From Skrillex ruining the days and nights for mosquitoes to birth control you can wear on your ears, plenty of exciting stuff has been happening in the medical world lately. Let’s check out some stories.
Electronic music repels mosquitoes.
Remember this one for your summer camping trip! According to one study, it turns out that blasting electronic music — in this particular study, Skrillex’s “Scary Monsters and Nice Sprites” — reduced feeding behavior in the female Aedes aegypti mosquito. The study also noted that adult mosquitoes kept in an environment with music copulated less.
Why does music like that of Skrillex affect mosquitoes? Well, it appears that sound disrupts the low-frequency vibrations insects use to communicate with each other. This is an exciting finding, given how most of us vehemently hate getting bit by mosquitoes. It’s also exciting that the particular species studied, Aedes aegypti, carries the dengue virus. This virus can cause dengue fever in humans, a flu-like illness with no known treatment. So playing Skrillex could be a literal life-saver.
For more information, take a look at the original abstract here.
Midnight toilet trips are linked to hypertension.
Do you frequently get up in the middle of the night to visit the bathroom? If so, you might want to get your blood pressure checked out.
Scientists in Japan, a country with a relatively high salt intake, have found a link between nocturia — the need to urinate at night — and high blood pressure. However, the researchers did note that although getting up to urinate at night meant subjects had a 40% higher chance of having hypertension, it didn’t mean there was a causal effect between the two. But it’s good to know that previous studies have associated high salt intake with nocturia. So if you have been dealing with frequent midnight toilet trips, you may want to consider cutting down on the ramen noodles.
You can check out the original press release for this news here.
High-tech pajamas could help you sleep better.
When was the last time you had a good night’s sleep? Like most people in the helter-skelter modern world, you probably don’t get enough quality sleep. Well, a new technology aims to help you change that.
The Phyjama contains textile patches of sensors that can monitor a sleeper’s heartbeat, breathing, and sleep position. This data can give both ordinary sleepy Joes and medical professionals valuable, unobtrusive insight into sleeping habits. The team of inventors estimates that the Phyjama can be available to buy within two years. And it’s not super expensive either; it could cost between $100 and $200.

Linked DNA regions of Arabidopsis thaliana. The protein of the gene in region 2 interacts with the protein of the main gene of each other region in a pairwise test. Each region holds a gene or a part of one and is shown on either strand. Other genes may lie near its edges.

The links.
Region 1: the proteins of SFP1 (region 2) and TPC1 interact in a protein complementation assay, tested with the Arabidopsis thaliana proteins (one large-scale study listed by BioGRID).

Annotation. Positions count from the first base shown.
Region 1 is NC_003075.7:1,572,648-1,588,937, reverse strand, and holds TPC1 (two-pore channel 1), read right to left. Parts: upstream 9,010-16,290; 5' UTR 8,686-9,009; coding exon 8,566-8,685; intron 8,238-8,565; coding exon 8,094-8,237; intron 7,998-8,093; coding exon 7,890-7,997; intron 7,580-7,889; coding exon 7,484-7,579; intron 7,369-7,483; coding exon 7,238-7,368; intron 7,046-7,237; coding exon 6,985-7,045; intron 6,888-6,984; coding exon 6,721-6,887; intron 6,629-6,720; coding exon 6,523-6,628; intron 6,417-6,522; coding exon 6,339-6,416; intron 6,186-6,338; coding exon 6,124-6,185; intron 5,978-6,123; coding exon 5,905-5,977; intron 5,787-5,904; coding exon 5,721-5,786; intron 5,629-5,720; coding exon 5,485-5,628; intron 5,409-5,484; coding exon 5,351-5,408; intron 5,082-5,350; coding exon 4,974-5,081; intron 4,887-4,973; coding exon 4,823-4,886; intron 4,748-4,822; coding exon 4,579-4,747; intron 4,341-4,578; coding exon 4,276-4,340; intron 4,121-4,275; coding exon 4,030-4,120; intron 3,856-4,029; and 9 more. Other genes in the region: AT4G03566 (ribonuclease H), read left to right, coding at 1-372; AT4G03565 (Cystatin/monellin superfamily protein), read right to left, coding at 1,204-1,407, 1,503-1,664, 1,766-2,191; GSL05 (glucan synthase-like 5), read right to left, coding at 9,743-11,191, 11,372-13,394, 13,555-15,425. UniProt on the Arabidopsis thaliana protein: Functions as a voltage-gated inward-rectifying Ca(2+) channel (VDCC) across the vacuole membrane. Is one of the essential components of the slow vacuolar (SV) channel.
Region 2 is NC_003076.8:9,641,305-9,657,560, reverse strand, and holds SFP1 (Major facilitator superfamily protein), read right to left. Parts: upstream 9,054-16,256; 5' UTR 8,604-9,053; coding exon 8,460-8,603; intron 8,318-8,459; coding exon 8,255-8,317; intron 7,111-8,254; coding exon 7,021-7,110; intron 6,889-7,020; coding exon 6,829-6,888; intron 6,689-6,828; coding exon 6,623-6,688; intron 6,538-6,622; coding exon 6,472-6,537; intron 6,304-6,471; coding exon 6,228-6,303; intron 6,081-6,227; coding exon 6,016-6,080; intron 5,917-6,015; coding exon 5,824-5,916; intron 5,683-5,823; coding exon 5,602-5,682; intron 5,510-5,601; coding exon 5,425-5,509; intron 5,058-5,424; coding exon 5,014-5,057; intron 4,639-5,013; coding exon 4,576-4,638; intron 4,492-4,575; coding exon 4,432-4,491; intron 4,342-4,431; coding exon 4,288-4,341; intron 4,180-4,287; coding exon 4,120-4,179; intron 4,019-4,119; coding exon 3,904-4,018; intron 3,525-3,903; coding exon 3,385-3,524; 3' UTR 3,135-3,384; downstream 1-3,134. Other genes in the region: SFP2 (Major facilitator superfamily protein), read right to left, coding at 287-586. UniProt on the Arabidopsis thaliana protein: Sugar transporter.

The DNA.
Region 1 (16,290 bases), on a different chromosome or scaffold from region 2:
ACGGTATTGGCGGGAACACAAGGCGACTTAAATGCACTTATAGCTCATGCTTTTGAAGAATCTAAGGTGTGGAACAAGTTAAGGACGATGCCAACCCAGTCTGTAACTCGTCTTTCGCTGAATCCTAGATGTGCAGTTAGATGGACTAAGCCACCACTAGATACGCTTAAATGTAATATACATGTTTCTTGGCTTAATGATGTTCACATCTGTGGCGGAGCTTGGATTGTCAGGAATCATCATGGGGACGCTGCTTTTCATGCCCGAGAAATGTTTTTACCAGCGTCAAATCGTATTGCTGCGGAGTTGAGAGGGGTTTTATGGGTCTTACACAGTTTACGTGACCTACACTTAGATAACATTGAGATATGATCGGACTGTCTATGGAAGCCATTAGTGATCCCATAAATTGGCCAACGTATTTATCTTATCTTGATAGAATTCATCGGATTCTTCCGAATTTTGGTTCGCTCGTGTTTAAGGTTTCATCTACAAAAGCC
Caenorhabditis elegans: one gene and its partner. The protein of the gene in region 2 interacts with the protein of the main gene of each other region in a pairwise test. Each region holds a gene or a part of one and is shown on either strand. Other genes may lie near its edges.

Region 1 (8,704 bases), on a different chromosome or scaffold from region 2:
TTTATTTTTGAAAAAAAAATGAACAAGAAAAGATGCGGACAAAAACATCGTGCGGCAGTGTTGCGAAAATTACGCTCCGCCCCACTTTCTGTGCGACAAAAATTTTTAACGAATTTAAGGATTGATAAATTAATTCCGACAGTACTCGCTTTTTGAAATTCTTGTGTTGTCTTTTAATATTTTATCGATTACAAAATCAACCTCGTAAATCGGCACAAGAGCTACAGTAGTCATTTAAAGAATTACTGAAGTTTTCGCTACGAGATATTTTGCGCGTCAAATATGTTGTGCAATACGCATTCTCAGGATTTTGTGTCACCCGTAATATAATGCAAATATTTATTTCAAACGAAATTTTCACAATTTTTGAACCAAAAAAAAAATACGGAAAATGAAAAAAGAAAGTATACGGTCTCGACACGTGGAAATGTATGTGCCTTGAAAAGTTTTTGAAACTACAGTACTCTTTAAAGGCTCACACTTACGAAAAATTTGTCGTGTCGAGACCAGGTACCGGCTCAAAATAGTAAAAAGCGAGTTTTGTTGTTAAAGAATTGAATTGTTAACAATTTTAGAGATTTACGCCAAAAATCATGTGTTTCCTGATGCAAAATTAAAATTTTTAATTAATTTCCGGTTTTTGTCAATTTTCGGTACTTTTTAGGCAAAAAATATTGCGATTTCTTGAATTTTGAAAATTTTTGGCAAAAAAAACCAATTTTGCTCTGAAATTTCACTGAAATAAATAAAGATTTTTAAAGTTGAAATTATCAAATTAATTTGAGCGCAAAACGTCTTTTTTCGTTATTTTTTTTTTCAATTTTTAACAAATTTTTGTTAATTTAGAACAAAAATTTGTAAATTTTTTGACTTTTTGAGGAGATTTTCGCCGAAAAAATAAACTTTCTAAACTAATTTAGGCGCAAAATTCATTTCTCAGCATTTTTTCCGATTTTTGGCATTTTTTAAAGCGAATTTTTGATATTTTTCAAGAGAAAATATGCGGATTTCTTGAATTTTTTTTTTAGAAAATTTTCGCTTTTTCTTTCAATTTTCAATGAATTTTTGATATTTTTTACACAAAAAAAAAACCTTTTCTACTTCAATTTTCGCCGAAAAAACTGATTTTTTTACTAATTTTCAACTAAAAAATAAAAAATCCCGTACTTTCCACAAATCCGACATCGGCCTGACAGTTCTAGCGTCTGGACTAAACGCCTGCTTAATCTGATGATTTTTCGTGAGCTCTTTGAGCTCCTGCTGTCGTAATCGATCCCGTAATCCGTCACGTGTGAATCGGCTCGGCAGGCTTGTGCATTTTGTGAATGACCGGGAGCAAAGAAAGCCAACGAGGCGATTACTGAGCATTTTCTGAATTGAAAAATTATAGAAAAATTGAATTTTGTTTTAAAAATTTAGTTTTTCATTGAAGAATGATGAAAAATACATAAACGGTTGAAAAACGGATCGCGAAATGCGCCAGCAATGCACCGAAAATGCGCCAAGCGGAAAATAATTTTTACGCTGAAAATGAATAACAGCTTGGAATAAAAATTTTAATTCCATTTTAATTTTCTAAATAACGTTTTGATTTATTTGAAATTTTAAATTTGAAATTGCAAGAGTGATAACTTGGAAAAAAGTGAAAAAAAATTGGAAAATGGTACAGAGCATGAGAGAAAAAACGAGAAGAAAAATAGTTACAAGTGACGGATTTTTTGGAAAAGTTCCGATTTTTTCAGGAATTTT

See the original press release about this exciting new product here. This research will be presented at the American Chemical Society meeting.
The future could soon include fashionable, wearable birth control.
You may soon be able to go out stylish and safe thanks to wearable birth control. Scientists are testing a transdermal patch that can be attached to earrings and worn by women. This patch can be attached to the backs of jewelry pieces like earrings where it will then release the contraceptive through the skin.
Transdermal patches for other medical purposes have been around for some time, but they have never been incorporated into jewelry. Scientists are hoping that by doing so, contraception would be more appealing and discreet for women. This technology may also be useful in areas where long-term birth control devices like implants and IUDs are harder to access.
Learn more about this product here.
The future might also even let you grow babies from outside your body!
If you’re wondering if we can grow babies outside our bodies and save on some labor pains, we’re not there just yet. But scientists are a step closer now. As a result, we are better able to support extremely premature babies on the border of viability (i.e., 21–24 weeks). Scientists have even been able to create an artificial womb that has successfully maintained preterm lamb fetuses at an age equivalent to 24 weeks of human gestation.
This technology is being hailed as a four-minute mile break in the field, and you can learn more about it here.